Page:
Estimated by the Parliamentary Budget Office to cost $16 million over four years, the pill testing proposal also involves an early warning system, where any information about dangerous pills that have been tested will be communicated via social media and throughout emergency departments.
Pill testing services have been saving lives in European countries – such as the Netherlands, Portugal and Austria – for decades. Indeed, this harm reduction technique is so well-established over there that the European Union produced pill testing best practice guidelines.
The ACT government permitted the first official pill testing trial in this country be carried out at the Groovin the Moo festival back in April. Two of the samples tested on the day were actually found to contain a potentially lethal substance and these drugs were subsequently thrown out.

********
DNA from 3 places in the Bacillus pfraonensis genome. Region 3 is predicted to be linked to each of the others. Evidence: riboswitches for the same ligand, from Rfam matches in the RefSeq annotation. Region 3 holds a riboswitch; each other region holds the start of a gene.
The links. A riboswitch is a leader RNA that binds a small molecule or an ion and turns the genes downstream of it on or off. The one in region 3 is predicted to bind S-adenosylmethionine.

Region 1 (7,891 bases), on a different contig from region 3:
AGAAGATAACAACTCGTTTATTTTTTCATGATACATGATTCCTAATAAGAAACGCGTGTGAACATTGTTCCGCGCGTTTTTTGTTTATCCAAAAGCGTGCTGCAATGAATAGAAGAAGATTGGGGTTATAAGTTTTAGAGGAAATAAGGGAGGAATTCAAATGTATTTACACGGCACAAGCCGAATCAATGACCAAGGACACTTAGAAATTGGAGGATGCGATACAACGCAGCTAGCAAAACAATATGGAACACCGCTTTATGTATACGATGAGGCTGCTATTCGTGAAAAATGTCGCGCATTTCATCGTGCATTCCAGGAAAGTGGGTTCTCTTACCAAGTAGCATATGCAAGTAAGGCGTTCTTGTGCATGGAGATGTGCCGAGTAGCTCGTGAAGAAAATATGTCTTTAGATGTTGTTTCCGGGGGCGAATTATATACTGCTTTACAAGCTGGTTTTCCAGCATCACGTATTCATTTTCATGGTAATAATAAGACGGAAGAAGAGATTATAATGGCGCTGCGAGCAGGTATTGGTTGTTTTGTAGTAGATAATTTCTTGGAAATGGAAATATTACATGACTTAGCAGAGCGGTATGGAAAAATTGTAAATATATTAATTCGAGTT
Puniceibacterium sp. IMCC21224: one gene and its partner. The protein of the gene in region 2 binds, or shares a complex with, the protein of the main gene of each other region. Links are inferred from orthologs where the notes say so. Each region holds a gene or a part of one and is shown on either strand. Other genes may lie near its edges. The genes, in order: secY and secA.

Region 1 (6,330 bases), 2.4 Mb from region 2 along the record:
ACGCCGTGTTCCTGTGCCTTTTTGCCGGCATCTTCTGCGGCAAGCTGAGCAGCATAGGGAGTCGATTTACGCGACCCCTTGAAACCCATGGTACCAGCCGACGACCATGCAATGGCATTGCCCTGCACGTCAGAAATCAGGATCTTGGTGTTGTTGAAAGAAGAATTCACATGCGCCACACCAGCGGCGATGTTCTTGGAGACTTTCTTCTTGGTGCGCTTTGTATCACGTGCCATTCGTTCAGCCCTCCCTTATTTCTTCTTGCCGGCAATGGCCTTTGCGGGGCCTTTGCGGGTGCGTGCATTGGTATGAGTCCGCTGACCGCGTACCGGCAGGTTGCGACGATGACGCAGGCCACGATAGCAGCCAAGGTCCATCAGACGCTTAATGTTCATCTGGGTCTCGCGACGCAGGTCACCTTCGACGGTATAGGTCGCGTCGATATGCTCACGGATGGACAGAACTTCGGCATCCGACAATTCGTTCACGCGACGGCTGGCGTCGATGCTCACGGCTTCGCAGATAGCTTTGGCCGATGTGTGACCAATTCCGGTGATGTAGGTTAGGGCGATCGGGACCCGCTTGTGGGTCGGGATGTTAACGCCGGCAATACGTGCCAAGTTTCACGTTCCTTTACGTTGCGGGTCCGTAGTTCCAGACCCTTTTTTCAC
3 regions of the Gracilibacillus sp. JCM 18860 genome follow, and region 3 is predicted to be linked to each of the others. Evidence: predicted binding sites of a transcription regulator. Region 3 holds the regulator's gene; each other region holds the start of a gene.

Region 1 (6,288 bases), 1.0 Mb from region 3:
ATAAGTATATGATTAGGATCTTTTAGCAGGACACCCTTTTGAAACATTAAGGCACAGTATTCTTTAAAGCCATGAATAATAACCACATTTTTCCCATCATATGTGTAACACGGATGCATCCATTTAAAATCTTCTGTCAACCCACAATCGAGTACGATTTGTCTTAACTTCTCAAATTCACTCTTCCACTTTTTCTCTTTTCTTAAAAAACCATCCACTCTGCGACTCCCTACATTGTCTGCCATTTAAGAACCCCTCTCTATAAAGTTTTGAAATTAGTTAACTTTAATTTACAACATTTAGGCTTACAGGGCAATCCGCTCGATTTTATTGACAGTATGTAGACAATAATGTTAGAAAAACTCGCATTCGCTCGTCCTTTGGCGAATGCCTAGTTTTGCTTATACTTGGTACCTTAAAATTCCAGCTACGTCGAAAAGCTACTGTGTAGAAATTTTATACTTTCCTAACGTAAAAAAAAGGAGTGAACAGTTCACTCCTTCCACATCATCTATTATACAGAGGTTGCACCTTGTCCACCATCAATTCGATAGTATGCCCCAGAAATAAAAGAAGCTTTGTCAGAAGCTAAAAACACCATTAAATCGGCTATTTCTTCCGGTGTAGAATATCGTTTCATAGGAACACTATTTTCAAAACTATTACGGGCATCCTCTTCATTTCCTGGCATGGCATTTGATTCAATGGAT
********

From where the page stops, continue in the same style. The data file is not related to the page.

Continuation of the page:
Sydney Criminal Lawyers® spoke to Senator Di Natale about the benefits the Australian Greens pill testing plan would bring to the community, his thoughts on the old parties’ reliance on sniffer dogs as an approach to illicit substances, and what Canberra’s drug testing trial has shown us.
Firstly, two young Australians died after taking drugs at Sydney’s Defqon.1 festival. Their lives could have potentially been saved if a pill testing service was available at the event.
What are the implications of Australian politicians continuing to refuse to roll out these services that have been proven to save lives elsewhere in the world where they’re already being utilised?
No one can argue that the war on drugs has been successful. It is costing lives and millions of taxpayer dollars, yet only heightening risks for people who use drugs.
Where these services have been tested, they’ve been proven to reduce the rates of people who take harmful drugs. Right now, people who consume drugs are relying on the word of their drug dealer – and we’ve seen how that can lead to tragic outcomes.
The government has refused to adopt an evidence-based approach – so if a person dies an avoidable death at the upcoming festival season, health minister Greg Hunt will have to tell their parents, siblings and friends why he put an ideology ahead of safety.